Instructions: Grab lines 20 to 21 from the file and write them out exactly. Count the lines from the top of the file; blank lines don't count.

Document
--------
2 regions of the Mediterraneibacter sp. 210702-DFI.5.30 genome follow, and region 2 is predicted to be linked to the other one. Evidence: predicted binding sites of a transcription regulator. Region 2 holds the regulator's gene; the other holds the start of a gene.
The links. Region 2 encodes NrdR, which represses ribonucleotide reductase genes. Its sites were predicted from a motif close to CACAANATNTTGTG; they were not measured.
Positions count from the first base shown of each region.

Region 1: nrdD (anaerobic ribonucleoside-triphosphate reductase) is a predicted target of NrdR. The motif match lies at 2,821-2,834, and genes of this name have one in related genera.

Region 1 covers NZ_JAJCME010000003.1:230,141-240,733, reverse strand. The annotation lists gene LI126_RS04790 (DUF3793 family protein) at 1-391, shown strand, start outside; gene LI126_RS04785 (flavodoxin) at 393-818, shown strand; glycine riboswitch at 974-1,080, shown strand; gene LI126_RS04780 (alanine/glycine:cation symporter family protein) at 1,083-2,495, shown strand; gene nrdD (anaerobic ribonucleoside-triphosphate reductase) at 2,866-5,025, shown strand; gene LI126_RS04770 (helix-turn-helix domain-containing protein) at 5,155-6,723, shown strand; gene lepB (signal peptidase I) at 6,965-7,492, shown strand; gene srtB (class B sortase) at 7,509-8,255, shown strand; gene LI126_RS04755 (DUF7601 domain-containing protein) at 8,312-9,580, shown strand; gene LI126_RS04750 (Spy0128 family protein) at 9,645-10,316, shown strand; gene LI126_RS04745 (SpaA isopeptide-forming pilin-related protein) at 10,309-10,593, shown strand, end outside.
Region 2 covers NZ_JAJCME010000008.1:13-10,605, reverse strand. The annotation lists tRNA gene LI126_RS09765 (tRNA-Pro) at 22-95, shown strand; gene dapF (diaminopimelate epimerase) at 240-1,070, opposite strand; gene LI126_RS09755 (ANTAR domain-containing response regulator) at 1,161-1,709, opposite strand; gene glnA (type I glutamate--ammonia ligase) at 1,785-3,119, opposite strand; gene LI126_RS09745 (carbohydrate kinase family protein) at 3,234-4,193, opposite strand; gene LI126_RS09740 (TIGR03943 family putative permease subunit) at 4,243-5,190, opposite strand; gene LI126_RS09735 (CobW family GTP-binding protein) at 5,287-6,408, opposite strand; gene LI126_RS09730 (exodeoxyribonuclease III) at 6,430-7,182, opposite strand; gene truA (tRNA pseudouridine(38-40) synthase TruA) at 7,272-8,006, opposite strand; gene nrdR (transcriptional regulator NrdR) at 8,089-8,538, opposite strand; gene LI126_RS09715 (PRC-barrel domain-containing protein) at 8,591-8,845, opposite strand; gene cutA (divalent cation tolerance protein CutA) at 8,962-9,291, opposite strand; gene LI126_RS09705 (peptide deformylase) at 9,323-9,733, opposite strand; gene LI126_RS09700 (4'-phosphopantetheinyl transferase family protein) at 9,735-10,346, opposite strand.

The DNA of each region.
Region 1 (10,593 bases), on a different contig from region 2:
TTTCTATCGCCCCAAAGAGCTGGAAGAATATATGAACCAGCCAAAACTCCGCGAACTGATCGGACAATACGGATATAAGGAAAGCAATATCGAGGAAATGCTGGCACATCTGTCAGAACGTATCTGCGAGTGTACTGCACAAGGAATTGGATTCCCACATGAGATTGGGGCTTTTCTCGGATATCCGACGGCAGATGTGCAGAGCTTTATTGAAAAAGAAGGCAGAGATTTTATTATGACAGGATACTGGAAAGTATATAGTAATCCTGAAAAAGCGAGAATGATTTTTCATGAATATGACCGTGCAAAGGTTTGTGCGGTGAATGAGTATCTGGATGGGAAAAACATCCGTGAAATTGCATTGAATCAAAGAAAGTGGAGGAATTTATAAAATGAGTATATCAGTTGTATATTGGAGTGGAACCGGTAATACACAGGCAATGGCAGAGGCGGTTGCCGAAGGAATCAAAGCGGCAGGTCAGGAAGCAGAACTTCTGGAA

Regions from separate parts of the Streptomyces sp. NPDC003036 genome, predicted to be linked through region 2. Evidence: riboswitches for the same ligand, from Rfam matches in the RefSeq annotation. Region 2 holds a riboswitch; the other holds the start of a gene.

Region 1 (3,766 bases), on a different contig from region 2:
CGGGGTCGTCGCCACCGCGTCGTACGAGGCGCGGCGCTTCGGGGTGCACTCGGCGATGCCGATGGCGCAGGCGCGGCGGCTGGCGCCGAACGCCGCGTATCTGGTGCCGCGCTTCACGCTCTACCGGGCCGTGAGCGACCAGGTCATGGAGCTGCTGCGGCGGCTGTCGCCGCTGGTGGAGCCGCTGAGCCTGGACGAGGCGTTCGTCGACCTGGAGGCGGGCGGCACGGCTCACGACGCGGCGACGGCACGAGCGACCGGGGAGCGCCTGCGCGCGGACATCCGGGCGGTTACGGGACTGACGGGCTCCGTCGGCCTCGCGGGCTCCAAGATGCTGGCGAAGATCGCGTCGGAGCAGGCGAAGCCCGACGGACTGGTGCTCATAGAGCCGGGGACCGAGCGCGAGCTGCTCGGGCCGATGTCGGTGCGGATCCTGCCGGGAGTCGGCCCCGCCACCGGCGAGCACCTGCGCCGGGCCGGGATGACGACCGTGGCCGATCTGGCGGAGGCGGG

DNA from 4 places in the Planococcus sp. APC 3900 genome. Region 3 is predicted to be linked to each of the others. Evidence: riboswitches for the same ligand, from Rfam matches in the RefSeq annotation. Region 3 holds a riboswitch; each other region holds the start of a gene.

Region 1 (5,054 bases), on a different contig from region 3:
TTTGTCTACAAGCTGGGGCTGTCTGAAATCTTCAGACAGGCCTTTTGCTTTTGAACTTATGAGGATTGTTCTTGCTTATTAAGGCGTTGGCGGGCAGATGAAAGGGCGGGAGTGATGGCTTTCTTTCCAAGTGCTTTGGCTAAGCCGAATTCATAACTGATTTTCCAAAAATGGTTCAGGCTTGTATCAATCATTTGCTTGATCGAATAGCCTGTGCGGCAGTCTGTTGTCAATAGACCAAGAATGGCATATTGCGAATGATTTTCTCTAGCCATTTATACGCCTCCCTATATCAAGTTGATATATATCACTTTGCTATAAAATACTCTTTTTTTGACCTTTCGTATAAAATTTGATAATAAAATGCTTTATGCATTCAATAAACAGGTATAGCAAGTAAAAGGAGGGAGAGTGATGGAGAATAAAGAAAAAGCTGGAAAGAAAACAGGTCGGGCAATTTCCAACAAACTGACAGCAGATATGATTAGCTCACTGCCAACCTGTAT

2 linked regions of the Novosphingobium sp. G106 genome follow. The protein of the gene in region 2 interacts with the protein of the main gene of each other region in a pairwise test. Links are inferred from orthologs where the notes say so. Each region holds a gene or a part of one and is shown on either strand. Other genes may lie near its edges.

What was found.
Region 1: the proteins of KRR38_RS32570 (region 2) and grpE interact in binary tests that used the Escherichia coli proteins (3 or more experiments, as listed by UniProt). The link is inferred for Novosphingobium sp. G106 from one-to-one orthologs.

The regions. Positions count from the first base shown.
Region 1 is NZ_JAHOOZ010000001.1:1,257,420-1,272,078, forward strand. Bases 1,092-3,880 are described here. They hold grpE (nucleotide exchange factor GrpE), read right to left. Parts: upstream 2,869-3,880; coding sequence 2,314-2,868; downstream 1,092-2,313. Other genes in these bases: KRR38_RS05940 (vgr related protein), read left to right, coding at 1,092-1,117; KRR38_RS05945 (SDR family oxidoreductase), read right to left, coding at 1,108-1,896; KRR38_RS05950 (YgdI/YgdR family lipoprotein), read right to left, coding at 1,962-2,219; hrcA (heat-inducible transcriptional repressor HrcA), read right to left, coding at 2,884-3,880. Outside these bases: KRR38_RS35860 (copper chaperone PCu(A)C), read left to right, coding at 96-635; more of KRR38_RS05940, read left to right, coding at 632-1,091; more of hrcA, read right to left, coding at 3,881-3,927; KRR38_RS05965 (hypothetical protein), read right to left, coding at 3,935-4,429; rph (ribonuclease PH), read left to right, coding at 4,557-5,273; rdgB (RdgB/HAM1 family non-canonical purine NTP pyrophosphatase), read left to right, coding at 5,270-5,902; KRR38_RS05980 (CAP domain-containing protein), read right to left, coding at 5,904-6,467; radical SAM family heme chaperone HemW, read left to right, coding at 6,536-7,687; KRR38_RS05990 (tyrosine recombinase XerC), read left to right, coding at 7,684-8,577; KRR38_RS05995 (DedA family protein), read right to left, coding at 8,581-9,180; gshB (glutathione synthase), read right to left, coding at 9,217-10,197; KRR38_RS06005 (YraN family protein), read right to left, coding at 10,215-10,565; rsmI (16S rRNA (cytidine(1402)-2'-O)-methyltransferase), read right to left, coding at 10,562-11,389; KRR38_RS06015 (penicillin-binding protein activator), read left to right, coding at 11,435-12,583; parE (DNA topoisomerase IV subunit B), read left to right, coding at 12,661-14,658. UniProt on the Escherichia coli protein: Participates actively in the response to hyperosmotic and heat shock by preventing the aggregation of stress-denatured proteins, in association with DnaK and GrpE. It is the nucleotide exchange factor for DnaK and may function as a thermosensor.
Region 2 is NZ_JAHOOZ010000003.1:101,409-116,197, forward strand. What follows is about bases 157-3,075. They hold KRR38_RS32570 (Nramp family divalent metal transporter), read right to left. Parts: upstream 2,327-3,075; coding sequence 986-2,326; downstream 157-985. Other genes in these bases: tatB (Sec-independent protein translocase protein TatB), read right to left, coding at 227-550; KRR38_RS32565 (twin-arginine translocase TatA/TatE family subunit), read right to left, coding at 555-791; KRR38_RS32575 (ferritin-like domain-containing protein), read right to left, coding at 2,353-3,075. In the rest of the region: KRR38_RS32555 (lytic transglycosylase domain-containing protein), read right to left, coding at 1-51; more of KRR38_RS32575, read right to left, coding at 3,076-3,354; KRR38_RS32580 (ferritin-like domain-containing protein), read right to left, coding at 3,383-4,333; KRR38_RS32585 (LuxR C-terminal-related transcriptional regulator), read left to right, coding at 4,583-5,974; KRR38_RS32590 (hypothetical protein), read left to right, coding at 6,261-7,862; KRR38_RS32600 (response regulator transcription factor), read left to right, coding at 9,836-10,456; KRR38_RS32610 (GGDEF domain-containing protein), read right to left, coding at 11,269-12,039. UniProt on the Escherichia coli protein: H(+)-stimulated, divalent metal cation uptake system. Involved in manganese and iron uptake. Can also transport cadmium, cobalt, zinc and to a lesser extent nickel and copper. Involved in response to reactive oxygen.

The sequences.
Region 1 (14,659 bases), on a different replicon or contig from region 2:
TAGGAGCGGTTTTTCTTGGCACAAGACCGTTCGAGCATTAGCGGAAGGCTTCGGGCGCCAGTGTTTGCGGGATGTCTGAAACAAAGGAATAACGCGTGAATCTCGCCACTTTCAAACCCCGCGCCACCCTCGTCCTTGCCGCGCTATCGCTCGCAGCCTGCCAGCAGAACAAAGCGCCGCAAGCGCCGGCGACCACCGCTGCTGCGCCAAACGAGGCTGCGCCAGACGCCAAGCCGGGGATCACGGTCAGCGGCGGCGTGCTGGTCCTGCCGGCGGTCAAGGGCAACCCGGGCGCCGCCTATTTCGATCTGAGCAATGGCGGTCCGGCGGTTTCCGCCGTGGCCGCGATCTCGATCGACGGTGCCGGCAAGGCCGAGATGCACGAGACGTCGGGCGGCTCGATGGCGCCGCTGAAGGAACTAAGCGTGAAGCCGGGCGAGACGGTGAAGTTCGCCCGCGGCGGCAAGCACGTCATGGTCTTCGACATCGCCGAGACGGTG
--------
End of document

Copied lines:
Region 1 is NZ_JAHOOZ010000001.1:1,257,420-1,272,078, forward strand. Bases 1,092-3,880 are described here. They hold grpE (nucleotide exchange factor GrpE), read right to left. Parts: upstream 2,869-3,880; coding sequence 2,314-2,868; downstream 1,092-2,313. Other genes in these bases: KRR38_RS05940 (vgr related protein), read left to right, coding at 1,092-1,117; KRR38_RS05945 (SDR family oxidoreductase), read right to left, coding at 1,108-1,896; KRR38_RS05950 (YgdI/YgdR family lipoprotein), read right to left, coding at 1,962-2,219; hrcA (heat-inducible transcriptional repressor HrcA), read right to left, coding at 2,884-3,880. Outside these bases: KRR38_RS35860 (copper chaperone PCu(A)C), read left to right, coding at 96-635; more of KRR38_RS05940, read left to right, coding at 632-1,091; more of hrcA, read right to left, coding at 3,881-3,927; KRR38_RS05965 (hypothetical protein), read right to left, coding at 3,935-4,429; rph (ribonuclease PH), read left to right, coding at 4,557-5,273; rdgB (RdgB/HAM1 family non-canonical purine NTP pyrophosphatase), read left to right, coding at 5,270-5,902; KRR38_RS05980 (CAP domain-containing protein), read right to left, coding at 5,904-6,467; radical SAM family heme chaperone HemW, read left to right, coding at 6,536-7,687; KRR38_RS05990 (tyrosine recombinase XerC), read left to right, coding at 7,684-8,577; KRR38_RS05995 (DedA family protein), read right to left, coding at 8,581-9,180; gshB (glutathione synthase), read right to left, coding at 9,217-10,197; KRR38_RS06005 (YraN family protein), read right to left, coding at 10,215-10,565; rsmI (16S rRNA (cytidine(1402)-2'-O)-methyltransferase), read right to left, coding at 10,562-11,389; KRR38_RS06015 (penicillin-binding protein activator), read left to right, coding at 11,435-12,583; parE (DNA topoisomerase IV subunit B), read left to right, coding at 12,661-14,658. UniProt on the Escherichia coli protein: Participates actively in the response to hyperosmotic and heat shock by preventing the aggregation of stress-denatured proteins, in association with DnaK and GrpE. It is the nucleotide exchange factor for DnaK and may function as a thermosensor.
Region 2 is NZ_JAHOOZ010000003.1:101,409-116,197, forward strand. What follows is about bases 157-3,075. They hold KRR38_RS32570 (Nramp family divalent metal transporter), read right to left. Parts: upstream 2,327-3,075; coding sequence 986-2,326; downstream 157-985. Other genes in these bases: tatB (Sec-independent protein translocase protein TatB), read right to left, coding at 227-550; KRR38_RS32565 (twin-arginine translocase TatA/TatE family subunit), read right to left, coding at 555-791; KRR38_RS32575 (ferritin-like domain-containing protein), read right to left, coding at 2,353-3,075. In the rest of the region: KRR38_RS32555 (lytic transglycosylase domain-containing protein), read right to left, coding at 1-51; more of KRR38_RS32575, read right to left, coding at 3,076-3,354; KRR38_RS32580 (ferritin-like domain-containing protein), read right to left, coding at 3,383-4,333; KRR38_RS32585 (LuxR C-terminal-related transcriptional regulator), read left to right, coding at 4,583-5,974; KRR38_RS32590 (hypothetical protein), read left to right, coding at 6,261-7,862; KRR38_RS32600 (response regulator transcription factor), read left to right, coding at 9,836-10,456; KRR38_RS32610 (GGDEF domain-containing protein), read right to left, coding at 11,269-12,039. UniProt on the Escherichia coli protein: H(+)-stimulated, divalent metal cation uptake system. Involved in manganese and iron uptake. Can also transport cadmium, cobalt, zinc and to a lesser extent nickel and copper. Involved in response to reactive oxygen.